Twenty years after the signing of the Americans with Disabilities Act, there is finally a "tool kit" for non-experts to measure whether public facilities are in compliance.
"This is designed to meet the needs of anyone who is reasonably intelligent but not necessarily a techie," explains Denis Anson, director of research for the Assistive Technology Research Institute (ATRI) at Misericordia University in Dallas, Pennsylvania, and the kit's developer.
The ADA-CAT (Americans with Disabilities Act - Compliance Assessment Toolkit) provides simple pass-fail assessments of ADA requirements. It comes in two parts: a physical kit with assessment instruments and a website which defines the features of an accessible and usable environment and provides "just in time" instruction on how to use the tools to measure features of the environment.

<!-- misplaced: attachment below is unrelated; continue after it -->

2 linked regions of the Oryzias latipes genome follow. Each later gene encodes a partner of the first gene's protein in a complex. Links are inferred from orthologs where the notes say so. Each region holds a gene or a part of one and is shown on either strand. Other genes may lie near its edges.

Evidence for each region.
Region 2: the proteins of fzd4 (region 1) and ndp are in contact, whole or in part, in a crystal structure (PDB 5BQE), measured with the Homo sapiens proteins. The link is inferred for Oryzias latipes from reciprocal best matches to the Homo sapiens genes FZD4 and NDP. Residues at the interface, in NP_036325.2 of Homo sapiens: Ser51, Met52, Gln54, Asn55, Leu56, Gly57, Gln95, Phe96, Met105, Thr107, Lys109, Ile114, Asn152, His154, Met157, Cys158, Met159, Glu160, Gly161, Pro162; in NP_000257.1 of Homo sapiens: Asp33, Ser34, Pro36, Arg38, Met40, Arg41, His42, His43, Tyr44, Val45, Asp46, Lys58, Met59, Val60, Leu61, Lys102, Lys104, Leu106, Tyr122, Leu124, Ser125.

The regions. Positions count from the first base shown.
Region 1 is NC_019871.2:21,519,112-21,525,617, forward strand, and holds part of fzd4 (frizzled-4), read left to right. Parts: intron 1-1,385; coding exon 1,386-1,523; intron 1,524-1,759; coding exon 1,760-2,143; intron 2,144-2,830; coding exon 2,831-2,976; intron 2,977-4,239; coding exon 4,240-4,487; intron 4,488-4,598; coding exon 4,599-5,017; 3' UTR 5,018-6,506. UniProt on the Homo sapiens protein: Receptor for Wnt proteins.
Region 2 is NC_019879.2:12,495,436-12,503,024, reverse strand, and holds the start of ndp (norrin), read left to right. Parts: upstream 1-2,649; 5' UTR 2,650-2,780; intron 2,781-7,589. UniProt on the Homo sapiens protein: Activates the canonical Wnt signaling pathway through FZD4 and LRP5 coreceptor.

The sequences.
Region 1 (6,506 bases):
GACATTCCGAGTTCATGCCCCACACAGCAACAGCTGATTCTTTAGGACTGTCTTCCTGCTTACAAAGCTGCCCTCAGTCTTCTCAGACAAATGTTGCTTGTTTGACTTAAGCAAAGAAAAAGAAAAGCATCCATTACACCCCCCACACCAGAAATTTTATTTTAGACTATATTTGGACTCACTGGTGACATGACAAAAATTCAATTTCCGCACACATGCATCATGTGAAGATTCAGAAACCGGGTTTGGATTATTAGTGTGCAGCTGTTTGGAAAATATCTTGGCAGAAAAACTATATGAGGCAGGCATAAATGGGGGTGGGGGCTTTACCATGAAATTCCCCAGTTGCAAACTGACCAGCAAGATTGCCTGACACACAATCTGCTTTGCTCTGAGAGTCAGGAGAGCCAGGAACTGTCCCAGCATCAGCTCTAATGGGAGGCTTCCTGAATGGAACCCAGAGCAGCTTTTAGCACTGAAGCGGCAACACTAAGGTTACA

The kit costs around $500 and has been brought to market by the Augmentative and Alternative Communication Institute of Ohio and Pittsburgh, a non-profit organization. That cost includes one-year access to the website which is maintained by Misericordia University. After the purchase year, or for those who have not purchased the toolkit, a subscription to the website service costs $70 annually. Proceeds from the sale of ADA-CAT will be shared evenly between ATRI and the AAC Institute.
Mr. Anson says the market for the kit includes educators in the Occupational and Physical Therapy fields who teach others how to assess facilities for ADA compliance. It also includes managers of public facilities ranging from schools to independent living centers to public parks and county fair grounds. Disability support groups in communities could also make use of it.
Mr. Anson got the idea for the compliance assessment kits when he was teaching a course in environment assessment for Misericordia University's occupational therapy program.
"Some of the standards for facilities accessibili
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